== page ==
It’s official, after 10 fast and furious Februaries, the NL RPM Challenge has produced more than 1000 local albums. This year, about 130 local albums were written and recorded in the month of February, and every weekday for the rest of the month the Editor of the Overcast will haphazardly select and feature one, which will merely skim the surface of what was released. See the full list here. feel free to fire along some fun facts about yours to (with the understanding this series can only cover 17-18% of albums released).

Day 1: C Don Don’s Somewhat unfinished Business

Sample Track: “Julie”

This one’s a surprise from a start. A surprise that one of the city’s best, best-known drummers (Chris Donnelly) made a solo album, with a surprisingly original sound, and a surprise opener that bursts from something meek and mellow into a real, bad-ass rocker.

There’s a lot to like here, and if we’re lucky he’ll keep at this solo material. The songs are shot through with ache, mood, and a broad palette of sounds from the last 20 years of music in Atlantic Canada. Taken altogether, Mike O’Neill would be an apt comparison.

“I’ve always played a little guitar,” the drummer says, “and thought it’d be fun to write some songs of my own for an RPM, or something else sometime, but I’ve always made excuses as to why I couldn’t or wanted to wait for a ‘better time.'”

But it was the feeling of taking time for granted and putting too much on the backburner that give him the kick he needed. “Also, I figured it would be a way to not only challenge myself, but to also get out of my own comfort zone of being a solely a drummer* and to create something that was my own and done mostly by myself.”

*Fun fact: On the note of being a drummer, writing and recording my own songs for the first time I actually ended up barely playing a drum fill on this whole thing. I tried to take a less is more approach to my drumming on these songs, even to the point of trying to sound purposefully messy at times. In hindsight I think I should have been relying on my strengths a little more. So I’ve decided that my next RPM will be only drums!

A lot of first time RPM-ers find comfort in the spirit of the RPM, when it comes to releasing music, and Chris is no exception. “If it wasn’t for that sense of community that comes with the RPM challenge I may not have shared it at all. I actually had some reservations about sharing it right up until the day of honestly, but it was knowing that hundreds of other people were doing the same thing and likely feeling the same way that pushed me to share it.”

Donnelly had a little help from friends along the way, including Sandy May and Ian Cornelissen (The Domestics) lending him the very instruments he needed to write and record with, and Gavin Simms and Ashton Whitt helped with song arrangements.

The album has a great, broad, distinct sound. But that wasn’t necessarily the plan. “For the most part,” he says, “the music just came out, nothing was too thought or planned out and I tried not to second guess myself too much about the structure or parts. Which turned out to be fun and felt like it was a part of the spirit of the challenge itself.”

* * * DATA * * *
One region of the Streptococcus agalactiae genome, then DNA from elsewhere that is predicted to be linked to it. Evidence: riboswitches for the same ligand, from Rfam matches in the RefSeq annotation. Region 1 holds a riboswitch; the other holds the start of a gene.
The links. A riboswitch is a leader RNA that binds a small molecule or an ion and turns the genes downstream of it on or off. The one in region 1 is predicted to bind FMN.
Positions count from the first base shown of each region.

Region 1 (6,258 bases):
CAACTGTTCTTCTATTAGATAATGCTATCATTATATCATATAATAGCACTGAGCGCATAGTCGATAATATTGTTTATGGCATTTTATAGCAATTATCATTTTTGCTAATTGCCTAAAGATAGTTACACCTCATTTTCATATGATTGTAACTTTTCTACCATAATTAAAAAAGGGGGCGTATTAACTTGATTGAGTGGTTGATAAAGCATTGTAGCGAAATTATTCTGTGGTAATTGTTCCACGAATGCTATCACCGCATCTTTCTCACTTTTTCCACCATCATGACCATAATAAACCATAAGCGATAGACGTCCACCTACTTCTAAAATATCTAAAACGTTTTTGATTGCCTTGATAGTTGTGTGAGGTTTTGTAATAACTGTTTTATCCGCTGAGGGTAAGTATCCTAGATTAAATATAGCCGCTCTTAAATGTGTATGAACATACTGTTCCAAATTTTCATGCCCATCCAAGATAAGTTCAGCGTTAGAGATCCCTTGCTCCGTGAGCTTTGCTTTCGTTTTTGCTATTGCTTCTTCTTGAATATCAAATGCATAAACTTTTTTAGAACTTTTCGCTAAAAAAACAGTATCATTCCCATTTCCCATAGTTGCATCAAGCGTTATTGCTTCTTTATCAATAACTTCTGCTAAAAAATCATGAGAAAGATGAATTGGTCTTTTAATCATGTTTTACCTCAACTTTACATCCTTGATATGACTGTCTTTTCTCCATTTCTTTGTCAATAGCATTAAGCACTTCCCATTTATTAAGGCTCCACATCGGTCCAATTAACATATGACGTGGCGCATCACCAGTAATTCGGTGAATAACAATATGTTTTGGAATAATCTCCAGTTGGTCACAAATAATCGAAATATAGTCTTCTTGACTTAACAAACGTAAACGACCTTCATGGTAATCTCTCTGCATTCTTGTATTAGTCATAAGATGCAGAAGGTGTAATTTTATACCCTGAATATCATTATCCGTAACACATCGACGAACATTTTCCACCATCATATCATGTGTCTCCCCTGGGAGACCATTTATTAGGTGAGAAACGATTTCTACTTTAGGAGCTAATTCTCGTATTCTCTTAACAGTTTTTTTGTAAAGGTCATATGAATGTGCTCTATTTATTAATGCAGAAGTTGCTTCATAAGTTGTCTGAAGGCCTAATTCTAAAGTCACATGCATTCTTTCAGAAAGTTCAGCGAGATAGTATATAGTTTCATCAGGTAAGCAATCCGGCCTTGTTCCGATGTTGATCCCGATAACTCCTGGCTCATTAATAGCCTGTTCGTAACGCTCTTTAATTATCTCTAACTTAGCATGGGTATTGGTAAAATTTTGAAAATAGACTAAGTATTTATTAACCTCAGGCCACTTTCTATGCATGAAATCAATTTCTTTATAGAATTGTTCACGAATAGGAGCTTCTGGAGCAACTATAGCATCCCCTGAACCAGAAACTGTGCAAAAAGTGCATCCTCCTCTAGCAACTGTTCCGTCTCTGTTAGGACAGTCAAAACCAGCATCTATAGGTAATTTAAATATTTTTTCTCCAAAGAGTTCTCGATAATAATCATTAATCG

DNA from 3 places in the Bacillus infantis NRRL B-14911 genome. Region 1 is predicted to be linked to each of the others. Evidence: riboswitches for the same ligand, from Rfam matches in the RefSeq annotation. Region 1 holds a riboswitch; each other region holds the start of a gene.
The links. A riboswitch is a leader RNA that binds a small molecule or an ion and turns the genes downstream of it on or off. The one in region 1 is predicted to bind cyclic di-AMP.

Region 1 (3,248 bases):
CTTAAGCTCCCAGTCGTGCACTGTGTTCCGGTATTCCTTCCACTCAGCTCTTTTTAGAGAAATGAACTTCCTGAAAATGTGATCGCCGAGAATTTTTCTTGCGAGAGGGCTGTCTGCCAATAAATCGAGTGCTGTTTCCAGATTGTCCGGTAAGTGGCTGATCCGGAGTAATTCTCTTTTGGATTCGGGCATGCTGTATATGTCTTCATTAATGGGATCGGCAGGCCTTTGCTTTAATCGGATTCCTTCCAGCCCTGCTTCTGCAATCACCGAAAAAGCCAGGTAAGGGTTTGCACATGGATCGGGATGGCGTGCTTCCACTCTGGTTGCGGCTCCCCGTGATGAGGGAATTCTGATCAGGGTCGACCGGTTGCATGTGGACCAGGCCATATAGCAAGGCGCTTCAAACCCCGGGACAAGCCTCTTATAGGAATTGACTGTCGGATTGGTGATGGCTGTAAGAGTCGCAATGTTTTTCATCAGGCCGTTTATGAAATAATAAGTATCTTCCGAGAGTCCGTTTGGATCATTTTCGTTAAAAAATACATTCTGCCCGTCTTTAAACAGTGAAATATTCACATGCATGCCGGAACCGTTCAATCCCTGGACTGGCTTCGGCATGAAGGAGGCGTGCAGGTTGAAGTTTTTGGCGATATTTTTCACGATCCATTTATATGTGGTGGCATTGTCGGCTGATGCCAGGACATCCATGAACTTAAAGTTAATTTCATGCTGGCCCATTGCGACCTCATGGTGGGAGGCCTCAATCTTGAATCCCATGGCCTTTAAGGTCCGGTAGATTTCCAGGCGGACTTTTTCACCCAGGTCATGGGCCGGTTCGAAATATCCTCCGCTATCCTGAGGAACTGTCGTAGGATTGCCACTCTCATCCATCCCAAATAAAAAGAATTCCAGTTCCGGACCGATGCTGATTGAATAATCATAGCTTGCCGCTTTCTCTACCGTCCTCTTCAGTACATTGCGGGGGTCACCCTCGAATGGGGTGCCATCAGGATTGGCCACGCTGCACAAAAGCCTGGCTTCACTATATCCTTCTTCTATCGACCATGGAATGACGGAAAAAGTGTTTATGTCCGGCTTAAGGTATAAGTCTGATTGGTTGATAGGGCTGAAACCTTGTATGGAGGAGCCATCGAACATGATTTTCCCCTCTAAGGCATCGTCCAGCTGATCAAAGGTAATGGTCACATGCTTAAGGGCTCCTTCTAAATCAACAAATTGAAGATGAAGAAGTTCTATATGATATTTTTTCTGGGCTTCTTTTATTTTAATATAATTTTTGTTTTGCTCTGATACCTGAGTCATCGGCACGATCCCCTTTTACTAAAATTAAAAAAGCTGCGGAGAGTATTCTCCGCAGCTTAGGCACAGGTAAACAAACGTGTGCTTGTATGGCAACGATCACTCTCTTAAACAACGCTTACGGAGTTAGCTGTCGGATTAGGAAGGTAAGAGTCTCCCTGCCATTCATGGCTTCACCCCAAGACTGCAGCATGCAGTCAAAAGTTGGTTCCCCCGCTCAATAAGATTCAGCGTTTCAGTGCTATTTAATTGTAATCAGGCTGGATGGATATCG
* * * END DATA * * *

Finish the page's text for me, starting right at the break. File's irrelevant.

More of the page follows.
Donnelly says one of the more challenging aspects of the challenge for him was the melodies and lyrics, hence some of the album’s tracks not having vocal tracks. “I guess you could say that many of the songs were written with some ‘heavier’ things in mind, about things that happened over the passed year, so getting the lyrics right, and to say exactly what I intended, was important for me. That proved to be very difficult though, and I guess when I go at this RPM business again I might try to find a theme a little less serious or just be plain silly with it. Maybe I’ll do theme songs for all of my favourite foods?”

While some locals were surprised by Donnelly’s emergence as a solo artist on this album, it’s likely his many bandmates in town weren’t. He’s written songs before that he brought to bands he plays drums in.

“I’ve written a song or two for Sonny Tripp, and others here and there over the years, but the amount of songs I wrote for this RPM likely doubles the songs that I have written previously.”

Luckily for us, he says he intends to do more of it. And that’ the great thing about the RPM Challenge, it’s launched so many solo efforts and new band in its 10 years in town, and many of those artists credit the spirit of the RPM for making it happen.

“I jumped into the RPM partially as a challenge to myself, and I knew that the music and lyrics weren’t going to be exactly as I wanted them to be for my first time doing it. It’s knowing that this could be a starting point and that I could look back on it some day and see how far I (hopefully) have come and grown when I do another,” he says.

“You can only get better and improve the more you do something, but you have to actually start it first, and do it while you know you have the opportunity to do it. The only thing that’s stopping you is you.”